By Kirstin Rizk
September kicks off Peripheral Artery Disease (PAD) Awareness Month so we are sparking conversations about preventing and controlling PAD. In this post, we hope to increase awareness of disease management methods for patients who already know they have PAD.
With PAD, arteries in the feet and legs are too clogged to deliver a healthy supply of blood to the tissues of the legs and feet. In mild to moderate PAD, though it can be slightly painful, the first course of treatment is usually a walking plan because it reinforces “collateral” pathways for blood to travel if it cannot make its way through the main arteries because they are too clogged. Walking increases heart rate and blood pressure for the duration of exercise which helps to reinforce these naturally made bypasses. Continuing a walking plan strengthens these collaterals and it gets less painful to walk.
However, with PAD that is further advanced, the collaterals are also too clogged to provide enough blood supply to keep muscles in the calves and feet oxygenated. Pushing through the pain during walking is too painful and likely fruitless because the main arteries and collateral arteries are all far too occluded to maintain the high oxygen demand of walking.
When this occurs, it’s very difficult for the patient because it feels like their health is taken out of their control. They can’t exercise, maintain a healthy heart rate or weight, and are often forced to give up outdoor hobbies they love. This process can be equally detrimental to mental health as it is for physical health.
Unable to make much headway on managing their PAD with diet and medication alone, Modern Vascular then recommends a revascularization procedure. It gives Modern Vascular physicians immense pride to do an outpatient procedure and have the patient home again the same day with their autonomy back. After a revascularization procedure, the arteries of the legs have been cleared, sometimes stents are placed, and blood is once again pumping adequately through the legs and feet.
After revascularization, patients can begin walking/exercising again which maintains their newly opened arteries. Between the ability to exercise again and implementing a heart-healthy diet low in fats and simple sugars, patients can take control of their own health again. Finally, patients have their autonomy back and no longer feel helpless in their own health.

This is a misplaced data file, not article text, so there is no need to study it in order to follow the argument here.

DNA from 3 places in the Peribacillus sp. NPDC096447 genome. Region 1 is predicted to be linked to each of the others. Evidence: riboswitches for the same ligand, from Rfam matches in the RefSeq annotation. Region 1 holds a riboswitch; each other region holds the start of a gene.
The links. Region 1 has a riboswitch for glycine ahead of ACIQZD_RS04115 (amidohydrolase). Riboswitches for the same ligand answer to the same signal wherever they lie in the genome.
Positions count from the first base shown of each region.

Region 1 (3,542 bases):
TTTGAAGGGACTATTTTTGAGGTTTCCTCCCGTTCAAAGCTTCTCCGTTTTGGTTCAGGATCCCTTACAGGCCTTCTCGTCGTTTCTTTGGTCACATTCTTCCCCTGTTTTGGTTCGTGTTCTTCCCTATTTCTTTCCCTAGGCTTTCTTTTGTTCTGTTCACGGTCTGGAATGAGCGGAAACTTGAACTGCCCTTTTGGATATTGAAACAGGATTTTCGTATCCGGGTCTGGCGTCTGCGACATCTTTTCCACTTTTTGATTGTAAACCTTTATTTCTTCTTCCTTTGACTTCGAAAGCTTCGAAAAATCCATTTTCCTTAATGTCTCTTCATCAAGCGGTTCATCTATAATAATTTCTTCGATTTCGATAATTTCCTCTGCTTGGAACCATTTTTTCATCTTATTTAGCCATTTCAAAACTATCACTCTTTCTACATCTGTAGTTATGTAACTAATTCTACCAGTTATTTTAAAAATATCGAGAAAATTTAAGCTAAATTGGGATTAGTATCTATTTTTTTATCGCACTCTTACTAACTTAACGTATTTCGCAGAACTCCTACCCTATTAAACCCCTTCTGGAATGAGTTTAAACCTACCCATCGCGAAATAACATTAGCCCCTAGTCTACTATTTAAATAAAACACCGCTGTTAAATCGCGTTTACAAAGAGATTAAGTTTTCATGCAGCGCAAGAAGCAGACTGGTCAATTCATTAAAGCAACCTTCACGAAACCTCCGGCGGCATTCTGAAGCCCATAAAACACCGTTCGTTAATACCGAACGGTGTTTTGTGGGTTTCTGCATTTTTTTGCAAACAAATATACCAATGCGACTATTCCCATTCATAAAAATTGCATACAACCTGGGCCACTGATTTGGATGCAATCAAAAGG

A case study representing this: Geoffrey Potts loved woodworking, hunting, fishing, biking, and walking. When Geoff began experiencing PAD symptoms around 2014, the distance he could walk through the pain got shorter and shorter until he had to give up his outdoor hobbies. He didn’t feel like his health was something he had any control over. Finally, in 2021, he saw Dr. Juan Carlos Correa at Modern Vascular in Kansas City. Dr. Correa finally solved the problem keeping Geoff from doing the things he loved. After his revascularization procedure, Geoff’s pain was so significantly improved and he returned to his favorite outdoor pastimes with such fervor that he lost 60 lbs. Geoff is a perfect example of someone who, thanks to a revascularization procedure, could take his health back into his hands.
Whether a PAD patient’s disease is severe enough to have an endovascular intervention or not, it is important to remember that PAD is a lifelong disease. Patients with PAD should have follow-up appointments with their vascular specialist every year or as often as their specialist suggests.